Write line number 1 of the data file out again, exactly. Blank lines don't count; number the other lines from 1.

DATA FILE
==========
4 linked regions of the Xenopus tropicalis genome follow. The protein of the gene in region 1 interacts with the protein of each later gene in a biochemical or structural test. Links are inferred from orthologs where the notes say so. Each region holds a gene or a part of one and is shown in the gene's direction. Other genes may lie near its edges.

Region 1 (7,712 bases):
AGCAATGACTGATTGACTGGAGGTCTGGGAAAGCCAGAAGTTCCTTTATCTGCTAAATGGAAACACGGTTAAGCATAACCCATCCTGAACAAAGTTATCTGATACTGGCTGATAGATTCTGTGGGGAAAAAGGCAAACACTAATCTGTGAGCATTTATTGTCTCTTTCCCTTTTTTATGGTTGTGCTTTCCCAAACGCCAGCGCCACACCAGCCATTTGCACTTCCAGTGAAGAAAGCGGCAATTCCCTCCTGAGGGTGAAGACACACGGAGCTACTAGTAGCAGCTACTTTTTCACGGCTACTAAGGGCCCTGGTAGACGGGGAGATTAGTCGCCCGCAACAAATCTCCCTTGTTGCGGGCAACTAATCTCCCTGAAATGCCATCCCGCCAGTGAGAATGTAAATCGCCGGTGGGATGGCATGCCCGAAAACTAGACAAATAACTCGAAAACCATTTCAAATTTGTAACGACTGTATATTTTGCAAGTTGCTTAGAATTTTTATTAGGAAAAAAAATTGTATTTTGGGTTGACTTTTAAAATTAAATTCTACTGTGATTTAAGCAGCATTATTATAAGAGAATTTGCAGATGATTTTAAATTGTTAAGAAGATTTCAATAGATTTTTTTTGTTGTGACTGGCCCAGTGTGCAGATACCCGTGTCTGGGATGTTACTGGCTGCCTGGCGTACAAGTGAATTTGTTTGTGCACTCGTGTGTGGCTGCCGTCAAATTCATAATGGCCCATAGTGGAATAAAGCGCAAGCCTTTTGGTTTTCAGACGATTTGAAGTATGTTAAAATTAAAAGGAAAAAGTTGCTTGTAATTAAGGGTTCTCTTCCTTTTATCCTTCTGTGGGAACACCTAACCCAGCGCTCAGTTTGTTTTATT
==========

4 linked regions of the Xenopus tropicalis genome follow. The protein of the gene in region 1 interacts with the protein of each later gene in a biochemical or structural test. Links are inferred from orthologs where the notes say so. Each region holds a gene or a part of one and is shown in the gene's direction. Other genes may lie near its edges.